I am a proud, grateful and militant holder of a degree in English literature. It has enhanced and enriched my life in ways that have given me insight into the human condition. It has introduced me to the great communicators and storytellers of ages past, offering wisdom, knowledge, joy, insight, clarity, and the essential power and civilizing influence of words.
I have spent a long and fruitful life surrounded by some of the great minds and amazing imaginations ever recorded and continue to populate my content bank with many more. I cannot conceive of a life without the close friendship of great storytellers like Dickens, Trollope, Austin, Hardy, the Brontes, Thackeray, Balzac, Dostoevsky, Tolstoy, Turgenev, Twain, Harte, and the literary Gods of our own American culture like Hemingway, Fitzgerald, Faulkner, Steinbeck, Roth, and hundreds of others of equal worth.
Indeed without the tutelage and wonder of Shakespeare what would we know about the truth of human behavior?
The case for literature and its study has long been made. From the days of our distant ancestors who told their stories on walls of caves and in scrolls, the "word" has long been the essential channel to knowledge, understanding and insight. Without such communicators we would be bereft, lost in the jungle of ignorance.
It has been claimed that an English degree on a resume will not place one on the top of a job prospect list, that the earning potential with such a degree offers few opportunities in the face of required technological skills and specialties that our society demands for its commerce.
With the decline of choices in the humanities however, even a career in academia is becoming increasingly diminished. This is true not only in English studies, but also in subjects such as Philosophy, History, Ethics, Greek and Latin, and the Classics.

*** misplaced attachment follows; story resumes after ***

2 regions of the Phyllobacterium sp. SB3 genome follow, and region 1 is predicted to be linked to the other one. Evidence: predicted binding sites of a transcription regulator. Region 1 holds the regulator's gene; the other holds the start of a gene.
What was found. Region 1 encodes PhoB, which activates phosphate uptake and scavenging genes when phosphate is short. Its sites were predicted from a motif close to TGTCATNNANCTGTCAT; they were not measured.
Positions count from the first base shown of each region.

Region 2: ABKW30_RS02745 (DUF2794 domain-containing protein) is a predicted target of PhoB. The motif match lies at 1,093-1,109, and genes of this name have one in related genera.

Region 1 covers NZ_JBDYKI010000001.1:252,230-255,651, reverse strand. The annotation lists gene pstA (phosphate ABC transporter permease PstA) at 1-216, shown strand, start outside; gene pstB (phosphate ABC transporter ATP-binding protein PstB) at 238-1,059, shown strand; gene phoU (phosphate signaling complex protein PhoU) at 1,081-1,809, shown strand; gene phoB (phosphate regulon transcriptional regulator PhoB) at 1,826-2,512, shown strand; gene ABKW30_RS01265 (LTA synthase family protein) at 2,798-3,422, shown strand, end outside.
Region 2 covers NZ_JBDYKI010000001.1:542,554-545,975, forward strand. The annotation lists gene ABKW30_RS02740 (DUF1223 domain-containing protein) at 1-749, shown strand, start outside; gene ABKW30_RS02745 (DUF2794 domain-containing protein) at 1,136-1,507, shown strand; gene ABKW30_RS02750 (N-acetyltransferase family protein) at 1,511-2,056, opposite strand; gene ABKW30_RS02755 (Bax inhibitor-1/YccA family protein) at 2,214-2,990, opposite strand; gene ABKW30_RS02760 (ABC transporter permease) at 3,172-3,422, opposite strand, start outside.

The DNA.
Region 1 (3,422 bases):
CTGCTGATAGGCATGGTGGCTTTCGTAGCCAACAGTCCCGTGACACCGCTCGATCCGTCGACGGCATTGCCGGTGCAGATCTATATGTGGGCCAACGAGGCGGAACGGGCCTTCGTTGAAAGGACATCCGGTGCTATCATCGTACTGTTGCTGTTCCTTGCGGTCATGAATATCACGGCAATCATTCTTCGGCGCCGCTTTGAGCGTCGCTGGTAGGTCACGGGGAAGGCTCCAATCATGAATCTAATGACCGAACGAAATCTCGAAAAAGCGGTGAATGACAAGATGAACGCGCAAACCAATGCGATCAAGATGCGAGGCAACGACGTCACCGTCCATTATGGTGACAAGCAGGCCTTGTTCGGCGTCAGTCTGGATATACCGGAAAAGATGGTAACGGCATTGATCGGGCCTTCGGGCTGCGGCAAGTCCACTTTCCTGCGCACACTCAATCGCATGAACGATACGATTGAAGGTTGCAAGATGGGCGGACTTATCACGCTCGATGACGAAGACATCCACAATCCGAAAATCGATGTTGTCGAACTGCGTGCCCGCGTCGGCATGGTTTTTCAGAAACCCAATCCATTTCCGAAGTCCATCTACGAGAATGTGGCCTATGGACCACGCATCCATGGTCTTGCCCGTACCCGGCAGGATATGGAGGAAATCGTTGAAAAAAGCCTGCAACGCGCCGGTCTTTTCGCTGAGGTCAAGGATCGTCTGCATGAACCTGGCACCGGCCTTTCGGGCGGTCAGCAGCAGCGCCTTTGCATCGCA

For a college student faced with enormous debt on graduation, the shrinking of such interest has a bizarre logic. Sending college students into the marketplace with the burden of debt is a travesty, and an insult to our culture.
The true believer in any artistic endeavor will rarely calculate the odds against making a living plying his art. Those with this mysterious calling will never find contentment if they abandon or compromise their purpose.
There has always been a deep chasm between commerce and art, and there are those who choose to spend their lives in the study of subjects that have deep intrinsic value to them while having dubious commercial ambitions. Like the artist I alluded to they stubbornly follow their bliss. It is as necessary to them as oxygen.
I could not conceive of having made any other choice but majoring in English Literature. It was those writers that I befriended through their books, and the teachers and students who chose to live within that circle that inspired me to stake my life and future in creating works of the imagination, my stories. I never had a choice.
Yes, the decline of the humanities challenges our present. Ultimately though, their pursuit is essential to our culture and sooner or later we will realize that there truth to that old chestnut that "man does not live on bread alone," and its necessity will come roaring back.
Warren Adler recently released Target Churchill, a Cold War thriller he co-authored with Pulitzer Prize nominated Churchill biographer James C. Humes. Best known for The War of the Roses, his masterpiece fictionalization of a macabre divorce turned into the Golden Globe and BAFTA nominated dark comedy hit starring Michael Douglas, Kathleen Turner and Danny DeVito, Adler has optioned and sold film rights to more than a dozen of his novels and short stories to Hollywood and major television networks. Random Hearts (starring Harrison Ford and Kristen Scott Thomas), The Sunset Gang (starring Jerry Stiller, Uta Hagen, Harold Gould and Doris Roberts), Private Lies, Funny Boys, Madeline's Miracles, Trans-Siberian Express and his Fiona Fitzgerald mystery series are only a few titles that have forever left Adler's mark on contemporary American authorship from page to stage to screen. The Sunset Gang also premiered Off-Broadway as a musical with music composed by the noted composer L. Russell Brown and lyrics by Adler himself. The New York Times called it, "A bittersweet musical about aging and desire... a deeper examination of love and loyalty among people over 60."
For more information on Warren Adler visit www.warrenadler.com